6 Decades of Female Contemporary Artists

Launch Slideshow

Headlining the upcoming Contemporary Art Evening Auction on 16 May are a stellar group of works by women representing a range of artistic movements from the Abstract Expressionist work of Joan Mitchell and Lee Krasner to the Minimalism of Agnes Martin.

6 Decades of Female Contemporary Artists

  • Julie Mehretu, Arcade, 2005. Estimate $2,500,000–3,500,000.
    Honored as a recipient of the MacArthur ‘Genius Grant’ Fellowship Award in 2005 and, more recently, of the U.S. Department of State Medal of Arts in 2015, Mehretu has garnered widespread acclaim as amongst the most influential artists of her generation; featured in innumerable prestigious exhibitions and biennales worldwide, her distinctive output has become instantly recognizable for its complex compositions and mythical worlds that, unfolding before the viewer, toe the line between the real, virtual, and imagined.
  • Cecily Brown, Confessions of a Window Cleaner, 2000–1. Estimate $3,000,000–4,000,000.
    A visceral and commanding exploration of painting’s elusive power of suggestion, Confessions of a Window Cleaner encapsulates the ethos of Brown’s singular artistic project. Its evocation of human flesh through bold gesture and vivid color perfectly illustrates the artist’s reflection that she wants “there to be a human presence without having to depict it in full.”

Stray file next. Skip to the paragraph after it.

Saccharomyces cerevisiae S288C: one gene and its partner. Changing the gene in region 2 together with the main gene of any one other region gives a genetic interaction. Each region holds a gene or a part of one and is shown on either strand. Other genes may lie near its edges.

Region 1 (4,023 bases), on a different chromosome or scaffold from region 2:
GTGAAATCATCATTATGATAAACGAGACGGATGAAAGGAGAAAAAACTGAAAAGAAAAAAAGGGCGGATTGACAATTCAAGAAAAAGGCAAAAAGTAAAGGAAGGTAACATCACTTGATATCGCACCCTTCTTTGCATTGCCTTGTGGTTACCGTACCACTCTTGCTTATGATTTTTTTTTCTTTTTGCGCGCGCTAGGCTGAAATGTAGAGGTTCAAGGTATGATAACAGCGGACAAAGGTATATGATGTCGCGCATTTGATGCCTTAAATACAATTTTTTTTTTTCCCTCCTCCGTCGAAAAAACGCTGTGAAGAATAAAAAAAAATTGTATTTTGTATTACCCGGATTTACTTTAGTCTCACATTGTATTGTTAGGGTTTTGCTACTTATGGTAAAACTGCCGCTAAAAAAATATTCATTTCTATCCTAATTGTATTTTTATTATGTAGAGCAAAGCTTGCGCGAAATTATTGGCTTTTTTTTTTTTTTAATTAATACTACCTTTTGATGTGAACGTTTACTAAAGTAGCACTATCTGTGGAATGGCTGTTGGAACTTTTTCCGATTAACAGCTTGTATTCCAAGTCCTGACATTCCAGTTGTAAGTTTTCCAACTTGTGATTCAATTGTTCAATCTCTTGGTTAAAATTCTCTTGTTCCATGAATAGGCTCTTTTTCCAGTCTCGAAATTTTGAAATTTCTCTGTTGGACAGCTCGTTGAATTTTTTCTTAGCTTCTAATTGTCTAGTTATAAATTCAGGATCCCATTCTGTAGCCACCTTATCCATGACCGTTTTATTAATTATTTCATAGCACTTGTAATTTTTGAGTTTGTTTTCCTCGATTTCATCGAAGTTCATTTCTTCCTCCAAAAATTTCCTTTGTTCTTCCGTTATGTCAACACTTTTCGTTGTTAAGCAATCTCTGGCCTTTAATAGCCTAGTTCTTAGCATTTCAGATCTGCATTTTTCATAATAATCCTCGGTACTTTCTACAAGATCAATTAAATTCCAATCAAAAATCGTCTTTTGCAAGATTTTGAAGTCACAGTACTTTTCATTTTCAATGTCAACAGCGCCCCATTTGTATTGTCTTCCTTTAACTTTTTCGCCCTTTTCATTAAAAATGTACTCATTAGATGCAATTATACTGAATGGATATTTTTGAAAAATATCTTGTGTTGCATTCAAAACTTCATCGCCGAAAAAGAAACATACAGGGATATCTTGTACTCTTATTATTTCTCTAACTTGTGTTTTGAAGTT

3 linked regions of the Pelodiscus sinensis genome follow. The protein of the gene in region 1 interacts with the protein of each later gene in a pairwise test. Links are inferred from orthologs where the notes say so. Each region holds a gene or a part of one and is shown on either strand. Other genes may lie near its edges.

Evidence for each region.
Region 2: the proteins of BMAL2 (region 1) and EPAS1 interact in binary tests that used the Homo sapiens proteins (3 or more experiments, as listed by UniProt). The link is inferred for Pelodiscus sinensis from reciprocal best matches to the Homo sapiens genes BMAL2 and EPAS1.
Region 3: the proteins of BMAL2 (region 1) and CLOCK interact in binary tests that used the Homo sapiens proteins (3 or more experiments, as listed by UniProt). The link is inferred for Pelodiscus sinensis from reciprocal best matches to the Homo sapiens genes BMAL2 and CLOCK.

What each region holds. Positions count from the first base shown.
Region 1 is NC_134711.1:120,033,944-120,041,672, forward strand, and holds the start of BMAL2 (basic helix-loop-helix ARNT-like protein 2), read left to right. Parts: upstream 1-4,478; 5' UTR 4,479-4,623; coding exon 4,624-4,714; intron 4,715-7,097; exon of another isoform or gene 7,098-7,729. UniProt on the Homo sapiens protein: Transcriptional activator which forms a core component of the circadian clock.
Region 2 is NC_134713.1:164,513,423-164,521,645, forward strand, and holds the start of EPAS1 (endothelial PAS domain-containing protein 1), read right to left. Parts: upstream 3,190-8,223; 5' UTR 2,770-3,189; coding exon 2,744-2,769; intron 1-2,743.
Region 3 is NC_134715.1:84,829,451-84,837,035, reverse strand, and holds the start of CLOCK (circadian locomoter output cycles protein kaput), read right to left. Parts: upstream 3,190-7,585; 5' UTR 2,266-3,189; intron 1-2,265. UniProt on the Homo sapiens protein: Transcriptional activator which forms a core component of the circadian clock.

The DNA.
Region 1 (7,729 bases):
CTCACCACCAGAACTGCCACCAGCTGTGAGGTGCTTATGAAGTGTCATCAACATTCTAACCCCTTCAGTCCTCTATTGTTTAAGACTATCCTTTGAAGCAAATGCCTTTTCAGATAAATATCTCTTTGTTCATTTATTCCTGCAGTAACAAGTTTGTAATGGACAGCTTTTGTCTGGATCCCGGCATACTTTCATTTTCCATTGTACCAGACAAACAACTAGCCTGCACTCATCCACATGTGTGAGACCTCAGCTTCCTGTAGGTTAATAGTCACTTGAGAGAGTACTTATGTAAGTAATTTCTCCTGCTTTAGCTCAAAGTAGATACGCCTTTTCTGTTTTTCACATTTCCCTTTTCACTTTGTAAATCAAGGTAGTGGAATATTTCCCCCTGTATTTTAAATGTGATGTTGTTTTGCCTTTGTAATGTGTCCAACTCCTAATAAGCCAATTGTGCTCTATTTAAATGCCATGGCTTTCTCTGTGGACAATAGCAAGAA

• Louise Bourgeois, Arch of Hysteria, 1993-1994. Estimate $3,000,000–4,000,000.
    Arched to an extremity that belies its lithe grace, the curved figure of Arch of Hysteria achieves the powerful geometric allure of abstract form: beginning with the hands, the eye can follow the curving arms upward into nimble shoulders, over articulated ribs and taut navel, and down the arc of the legs to finally rest upon the delicately flexed toes, mere inches from the outstretched fingertips. Within the bronze form, Bourgeois describes the subtle nuances of the human body with extraordinary specificity, rendering every curve, pucker, and rib with painstaking intention.
  • Lynette Yiadom-Boakye, No Words of Gratitude, 2012. Estimate $250,000–350,000.
    Trained to paint from live models, Yiadom-Boakye’s subjects are pulled from her imagination, each a conflation of experiences, memories, and art history. The figure is carved out of the composition in sturdy broad strokes, recalling the brusque paint application of Manet, while her serene balletic posture, clasped hands, and confident outward gaze suggests Degas’ Little Dancer Aged 14. More than an amalgam of nineteenth-century European painting, No Words of Gratitude is both a rigorous formal exercise and renegotiation of race and pictorial representation.